To write poetry after Auschwitz is barbaric, Theodor Adorno once famously said, and everyone found it on Wikiquotes and went on to wilfully misunderstand it. It’s not so much the act of writing poetry that’s barbaric, but to write, inescapably, within the same systems and cultures that produced Auschwitz, is a form of participation in those systems. Poetry will always fail in the face of such unspeakable, inarticulable horrors; its barbarism is its complicity, even when trying to escape or interrogate that complicity. I think, anyway. It’s been a long time since my last critical theory class.
The same possibility for total confusion about intention abounds in les ballets C de la B’s nicht schlafen, which draws its inspiration from the desolation and death of the early twentieth century, leading up to the First World War, and the works of Gustav Mahler which expressed some preoccupation with these years. nicht schlafen, then, deals with disruption of form, of foundations crumbling and massed bodies turning violent. Certainly, some of these ideas surface in the piece.
I think, anyway. I mean, there are a pile of larger-than-life dead horses in the middle of the stage, it opens with the nine performers (eight men and one woman) literally tearing the clothes off one another while shrieking and grunting, and at one point everyone turns towards the audience and starts burping. Mahler’s Symphony No. 3 in D minor, epic and familiar, is disrupted by an aural overlay of cowbells and lowing animals. nicht schlafen certainly evokes chaos and uncertainty. But is it doing it deliberately, or is it just fucking about?
Does nicht schlafen, like all poetry, ultimately fail, unable as it is to express in loaded language the essence of the unsignifiable? From a purely artistic rather than philosophical point of view, it definitely loses momentum about two thirds of the way through. But, before it starts to pall (the piece is an hour and forty minutes without an interval), the irrepressibly avant garde Alain Platel is clever, flexible and funny in the way he tackles his themes.
The nine dancers come from a broad range of disciplines, and they react to the choreography in different ways. After beginning by tearing one another’s clothes off and dressing themselves like punk rock Lost Boys in the shredded remnants, Platel has the dancers perform together like a post-apocalyptic corps de ballet. The ragged corps all embody a similar antediluvian yearning – trembling balletic extensions, soft unisons – but, as some of them literally wrench their legs, with their hands, into high développés or arabesques, and others fall loosely out, it is clear that all is not unified, much less reliant on the language of traditional dance.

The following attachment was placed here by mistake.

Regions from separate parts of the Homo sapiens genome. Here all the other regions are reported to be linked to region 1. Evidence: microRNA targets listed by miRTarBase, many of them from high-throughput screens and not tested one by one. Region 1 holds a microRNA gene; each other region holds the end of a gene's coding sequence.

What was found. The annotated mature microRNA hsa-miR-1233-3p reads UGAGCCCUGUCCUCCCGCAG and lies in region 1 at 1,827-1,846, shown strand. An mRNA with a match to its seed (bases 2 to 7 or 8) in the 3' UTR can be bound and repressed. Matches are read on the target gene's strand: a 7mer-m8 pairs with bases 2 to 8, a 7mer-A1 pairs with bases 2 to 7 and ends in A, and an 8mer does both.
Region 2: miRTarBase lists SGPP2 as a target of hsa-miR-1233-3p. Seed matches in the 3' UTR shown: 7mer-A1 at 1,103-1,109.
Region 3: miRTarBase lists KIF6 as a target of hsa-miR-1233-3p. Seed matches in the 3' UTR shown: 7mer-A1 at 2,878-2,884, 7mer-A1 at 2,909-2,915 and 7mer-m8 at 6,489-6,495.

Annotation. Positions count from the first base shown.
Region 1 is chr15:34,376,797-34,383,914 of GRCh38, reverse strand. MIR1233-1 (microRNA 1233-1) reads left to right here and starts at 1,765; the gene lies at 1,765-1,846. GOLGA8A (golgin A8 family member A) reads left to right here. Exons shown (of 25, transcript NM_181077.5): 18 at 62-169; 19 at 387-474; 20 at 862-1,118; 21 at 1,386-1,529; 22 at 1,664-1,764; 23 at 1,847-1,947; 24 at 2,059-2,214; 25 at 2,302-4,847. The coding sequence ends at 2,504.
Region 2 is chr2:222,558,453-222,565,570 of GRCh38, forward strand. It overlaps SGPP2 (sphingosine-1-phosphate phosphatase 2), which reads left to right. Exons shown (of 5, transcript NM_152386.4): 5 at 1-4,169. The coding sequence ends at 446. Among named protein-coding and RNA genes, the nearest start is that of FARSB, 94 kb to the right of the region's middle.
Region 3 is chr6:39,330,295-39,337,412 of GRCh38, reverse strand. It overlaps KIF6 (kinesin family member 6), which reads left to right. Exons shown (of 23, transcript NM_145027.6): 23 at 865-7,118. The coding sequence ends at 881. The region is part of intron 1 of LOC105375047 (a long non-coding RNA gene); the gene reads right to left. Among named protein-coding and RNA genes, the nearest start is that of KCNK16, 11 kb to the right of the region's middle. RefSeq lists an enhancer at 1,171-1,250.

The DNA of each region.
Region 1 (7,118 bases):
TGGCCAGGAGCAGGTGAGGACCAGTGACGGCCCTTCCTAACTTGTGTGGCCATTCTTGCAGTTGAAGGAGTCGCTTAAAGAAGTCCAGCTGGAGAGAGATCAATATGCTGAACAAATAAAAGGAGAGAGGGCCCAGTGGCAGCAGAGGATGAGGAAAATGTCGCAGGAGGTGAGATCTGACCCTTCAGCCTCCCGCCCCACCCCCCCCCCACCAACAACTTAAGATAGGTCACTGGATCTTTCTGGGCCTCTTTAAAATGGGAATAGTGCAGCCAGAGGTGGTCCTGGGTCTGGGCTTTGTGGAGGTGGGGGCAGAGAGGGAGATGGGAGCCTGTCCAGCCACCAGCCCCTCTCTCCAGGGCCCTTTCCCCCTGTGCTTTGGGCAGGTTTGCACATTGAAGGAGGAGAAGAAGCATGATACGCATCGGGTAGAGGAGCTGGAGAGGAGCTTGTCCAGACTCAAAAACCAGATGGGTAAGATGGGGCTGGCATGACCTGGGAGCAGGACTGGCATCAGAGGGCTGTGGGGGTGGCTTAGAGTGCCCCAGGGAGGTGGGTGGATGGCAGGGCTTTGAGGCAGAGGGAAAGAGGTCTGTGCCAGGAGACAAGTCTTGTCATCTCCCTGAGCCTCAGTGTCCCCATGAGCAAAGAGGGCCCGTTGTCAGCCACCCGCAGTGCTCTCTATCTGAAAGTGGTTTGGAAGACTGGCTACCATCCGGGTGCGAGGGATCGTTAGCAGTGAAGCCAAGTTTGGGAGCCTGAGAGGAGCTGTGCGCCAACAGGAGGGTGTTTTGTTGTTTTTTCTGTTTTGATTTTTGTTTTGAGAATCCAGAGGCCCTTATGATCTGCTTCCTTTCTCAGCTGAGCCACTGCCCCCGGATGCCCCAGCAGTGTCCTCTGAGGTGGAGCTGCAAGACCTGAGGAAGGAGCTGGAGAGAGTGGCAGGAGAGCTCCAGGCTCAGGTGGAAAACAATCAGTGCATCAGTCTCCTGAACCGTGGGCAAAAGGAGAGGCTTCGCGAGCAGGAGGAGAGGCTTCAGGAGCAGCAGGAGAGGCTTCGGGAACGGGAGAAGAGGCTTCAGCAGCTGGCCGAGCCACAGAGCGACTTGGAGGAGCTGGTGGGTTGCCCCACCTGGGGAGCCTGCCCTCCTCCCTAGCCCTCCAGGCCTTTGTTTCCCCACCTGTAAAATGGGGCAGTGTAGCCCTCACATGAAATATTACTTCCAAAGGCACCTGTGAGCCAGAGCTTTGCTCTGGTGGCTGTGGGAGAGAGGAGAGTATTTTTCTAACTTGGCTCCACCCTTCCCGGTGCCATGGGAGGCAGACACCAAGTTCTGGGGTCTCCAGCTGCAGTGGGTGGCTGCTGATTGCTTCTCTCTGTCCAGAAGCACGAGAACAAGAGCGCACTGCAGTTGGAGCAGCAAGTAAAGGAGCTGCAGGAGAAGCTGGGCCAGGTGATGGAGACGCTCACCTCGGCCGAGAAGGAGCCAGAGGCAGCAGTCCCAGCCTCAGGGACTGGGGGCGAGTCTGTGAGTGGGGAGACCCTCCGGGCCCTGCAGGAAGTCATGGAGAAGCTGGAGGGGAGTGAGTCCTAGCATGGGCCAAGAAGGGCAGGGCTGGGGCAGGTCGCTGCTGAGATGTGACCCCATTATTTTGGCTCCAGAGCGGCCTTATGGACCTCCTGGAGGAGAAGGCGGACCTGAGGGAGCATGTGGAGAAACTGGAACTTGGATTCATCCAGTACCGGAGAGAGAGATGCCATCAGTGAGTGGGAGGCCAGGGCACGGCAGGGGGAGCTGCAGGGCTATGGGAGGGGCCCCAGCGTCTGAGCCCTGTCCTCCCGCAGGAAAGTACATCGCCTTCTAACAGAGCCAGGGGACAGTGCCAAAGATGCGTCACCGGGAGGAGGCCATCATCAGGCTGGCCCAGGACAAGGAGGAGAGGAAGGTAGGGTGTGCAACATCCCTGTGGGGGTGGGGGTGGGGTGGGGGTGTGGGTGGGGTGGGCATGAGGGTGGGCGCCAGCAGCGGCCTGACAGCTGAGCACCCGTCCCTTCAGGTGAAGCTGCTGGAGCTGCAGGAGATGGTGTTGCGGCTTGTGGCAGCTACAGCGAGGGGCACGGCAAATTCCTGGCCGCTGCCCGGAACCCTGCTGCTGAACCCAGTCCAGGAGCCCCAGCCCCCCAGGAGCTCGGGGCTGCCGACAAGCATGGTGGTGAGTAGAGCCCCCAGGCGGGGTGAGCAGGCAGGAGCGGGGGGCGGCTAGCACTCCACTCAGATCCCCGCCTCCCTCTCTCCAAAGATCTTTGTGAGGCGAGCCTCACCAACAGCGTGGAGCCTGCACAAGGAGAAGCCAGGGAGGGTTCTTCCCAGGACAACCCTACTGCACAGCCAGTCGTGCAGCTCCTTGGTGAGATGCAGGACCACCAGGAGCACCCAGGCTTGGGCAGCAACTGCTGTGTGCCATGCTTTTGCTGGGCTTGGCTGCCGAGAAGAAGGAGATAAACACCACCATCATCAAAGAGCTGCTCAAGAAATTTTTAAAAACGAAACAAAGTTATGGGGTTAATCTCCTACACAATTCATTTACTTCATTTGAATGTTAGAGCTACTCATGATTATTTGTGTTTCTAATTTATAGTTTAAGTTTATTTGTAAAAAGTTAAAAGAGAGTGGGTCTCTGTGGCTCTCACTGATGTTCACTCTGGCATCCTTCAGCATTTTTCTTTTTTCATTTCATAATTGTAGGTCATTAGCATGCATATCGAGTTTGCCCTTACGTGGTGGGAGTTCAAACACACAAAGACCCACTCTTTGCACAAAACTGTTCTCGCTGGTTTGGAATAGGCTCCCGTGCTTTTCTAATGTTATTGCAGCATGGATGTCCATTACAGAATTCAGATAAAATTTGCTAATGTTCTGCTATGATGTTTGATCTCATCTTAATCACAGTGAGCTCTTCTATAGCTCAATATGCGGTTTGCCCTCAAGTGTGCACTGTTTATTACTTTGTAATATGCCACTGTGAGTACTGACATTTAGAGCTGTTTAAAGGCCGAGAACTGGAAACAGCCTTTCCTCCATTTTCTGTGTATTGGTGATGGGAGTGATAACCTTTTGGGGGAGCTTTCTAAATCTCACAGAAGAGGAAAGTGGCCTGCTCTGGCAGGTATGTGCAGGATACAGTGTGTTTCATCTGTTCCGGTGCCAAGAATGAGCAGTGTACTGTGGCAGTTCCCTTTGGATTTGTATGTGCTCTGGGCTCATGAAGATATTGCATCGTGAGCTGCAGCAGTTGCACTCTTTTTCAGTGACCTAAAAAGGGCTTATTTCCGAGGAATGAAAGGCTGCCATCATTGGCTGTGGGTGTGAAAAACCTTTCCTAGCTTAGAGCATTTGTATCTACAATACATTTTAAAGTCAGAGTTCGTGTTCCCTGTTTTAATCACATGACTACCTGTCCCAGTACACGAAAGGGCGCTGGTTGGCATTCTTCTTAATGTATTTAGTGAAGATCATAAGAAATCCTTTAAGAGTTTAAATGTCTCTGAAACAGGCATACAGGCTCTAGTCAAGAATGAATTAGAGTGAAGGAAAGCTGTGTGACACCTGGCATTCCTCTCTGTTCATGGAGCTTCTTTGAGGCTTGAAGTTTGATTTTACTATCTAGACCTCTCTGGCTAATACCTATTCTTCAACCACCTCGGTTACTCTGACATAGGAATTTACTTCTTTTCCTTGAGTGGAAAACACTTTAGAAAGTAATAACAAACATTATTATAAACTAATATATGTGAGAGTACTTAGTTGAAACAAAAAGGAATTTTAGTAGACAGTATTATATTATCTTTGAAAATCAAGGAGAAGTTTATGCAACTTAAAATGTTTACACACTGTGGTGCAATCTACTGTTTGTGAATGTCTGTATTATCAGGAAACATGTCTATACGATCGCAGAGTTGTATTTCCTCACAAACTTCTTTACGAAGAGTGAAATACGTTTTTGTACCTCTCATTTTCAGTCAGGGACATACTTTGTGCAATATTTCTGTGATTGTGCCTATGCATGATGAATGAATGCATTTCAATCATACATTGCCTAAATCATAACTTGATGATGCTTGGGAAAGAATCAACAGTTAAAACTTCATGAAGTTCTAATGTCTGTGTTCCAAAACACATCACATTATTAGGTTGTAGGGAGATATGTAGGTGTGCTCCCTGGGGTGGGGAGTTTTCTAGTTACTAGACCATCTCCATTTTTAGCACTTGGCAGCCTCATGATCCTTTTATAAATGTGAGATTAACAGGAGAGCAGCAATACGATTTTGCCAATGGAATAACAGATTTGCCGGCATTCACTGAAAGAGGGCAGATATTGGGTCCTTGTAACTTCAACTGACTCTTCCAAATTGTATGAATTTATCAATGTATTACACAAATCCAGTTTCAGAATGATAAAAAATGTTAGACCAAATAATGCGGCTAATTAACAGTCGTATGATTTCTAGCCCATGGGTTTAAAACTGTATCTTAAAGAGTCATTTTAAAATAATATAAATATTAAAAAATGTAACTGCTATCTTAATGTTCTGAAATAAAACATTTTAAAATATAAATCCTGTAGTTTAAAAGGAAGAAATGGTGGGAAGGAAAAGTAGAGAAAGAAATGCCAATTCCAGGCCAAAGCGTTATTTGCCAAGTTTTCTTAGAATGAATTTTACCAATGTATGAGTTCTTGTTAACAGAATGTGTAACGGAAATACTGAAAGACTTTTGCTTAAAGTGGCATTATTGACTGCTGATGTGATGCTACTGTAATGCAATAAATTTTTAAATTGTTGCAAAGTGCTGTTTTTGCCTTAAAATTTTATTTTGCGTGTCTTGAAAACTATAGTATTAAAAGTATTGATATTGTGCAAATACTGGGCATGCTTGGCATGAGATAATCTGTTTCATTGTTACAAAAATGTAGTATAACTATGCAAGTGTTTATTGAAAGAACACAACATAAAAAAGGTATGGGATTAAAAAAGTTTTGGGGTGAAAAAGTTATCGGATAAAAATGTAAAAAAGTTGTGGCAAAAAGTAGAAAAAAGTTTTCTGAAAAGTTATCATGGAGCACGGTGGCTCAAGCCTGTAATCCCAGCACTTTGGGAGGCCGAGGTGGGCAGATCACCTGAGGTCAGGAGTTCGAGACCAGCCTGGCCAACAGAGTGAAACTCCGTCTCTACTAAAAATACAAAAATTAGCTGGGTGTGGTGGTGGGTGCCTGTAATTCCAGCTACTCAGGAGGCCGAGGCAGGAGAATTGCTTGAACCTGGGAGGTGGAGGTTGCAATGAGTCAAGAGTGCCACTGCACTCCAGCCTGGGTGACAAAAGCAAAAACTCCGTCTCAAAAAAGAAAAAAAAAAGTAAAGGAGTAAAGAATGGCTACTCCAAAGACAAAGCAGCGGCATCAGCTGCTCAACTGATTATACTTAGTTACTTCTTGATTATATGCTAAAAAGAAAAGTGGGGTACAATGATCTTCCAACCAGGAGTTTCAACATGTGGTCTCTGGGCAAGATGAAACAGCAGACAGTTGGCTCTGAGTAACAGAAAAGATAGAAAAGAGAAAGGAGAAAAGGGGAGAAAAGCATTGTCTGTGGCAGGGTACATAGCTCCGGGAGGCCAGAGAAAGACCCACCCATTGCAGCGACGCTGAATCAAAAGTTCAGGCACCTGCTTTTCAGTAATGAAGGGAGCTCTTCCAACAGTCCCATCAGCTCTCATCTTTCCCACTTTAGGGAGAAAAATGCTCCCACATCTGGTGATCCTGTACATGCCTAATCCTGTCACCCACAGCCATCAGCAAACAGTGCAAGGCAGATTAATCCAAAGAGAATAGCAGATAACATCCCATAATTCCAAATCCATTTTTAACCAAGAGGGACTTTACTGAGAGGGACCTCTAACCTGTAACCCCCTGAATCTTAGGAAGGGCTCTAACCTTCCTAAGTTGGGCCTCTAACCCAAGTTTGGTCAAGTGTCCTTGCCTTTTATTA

The relationships evoked by the dancers are changeable, mutating from scene to scene, sometimes aggressive, sometimes flirtatious, sometimes comforting. A particularly brilliant choice is to partner the compelling, witty and physically articulate Elie Tass with the stoic and fluid Boule Mpanya. Tass winds himself about Mpanya, climbing over his limbs, standing on his shoulders, hanging off his body and licking his hand, in a hilarious duet of dependency. In the background, a lyrical duet between David Le Borgne and Romain Guion expresses a similar winding symbiosis – but they aren’t spotlighted, and you have to tear your eyes away from Tass’s wicked, self-deprecating gurns to spot them. Platel makes his audience work for the quieter revelations.
The triumphant centrepiece, apart from the horse corpse mountain, is Boule Mpanya and Russell Tshiebua’s gorgeous sung duet, which is punctuated by ankle bells and rhythmic stamping from the rest of the ragtag corps. What’s it doing there? Why include two singers/musicians in a dance theatre piece? It might be because, hailing from Kinshasa in the DRC, Mpanya and Tshiebua bring with them the provocation necessary for a predominantly white audience in a country where there have been no major land wars in decades to reflect, forcing them to consider a late twentieth century conflict just as devastating and morally nonsensical as the First World War. Or it might be because Platel does whatever he wants in his pieces and he wanted some singing. The jury is out.
Philosophically, does nicht schlafen fail? I have fortunately written enough of a critical review that I no longer have the word count for a philosophical essay. It’s a discomfiting pleasure to watch, even if it does tend to leave the audience more amused than strictly engaged. It is bizarre, and there’s no escaping that. But art about devastation must sometimes confront the bizarreness inherent in survival: we couldn’t, we surely couldn’t, and yet, in our myriad forms, we do.
les ballets C de la B were performing at Sadler’s Wells. Click here for more details.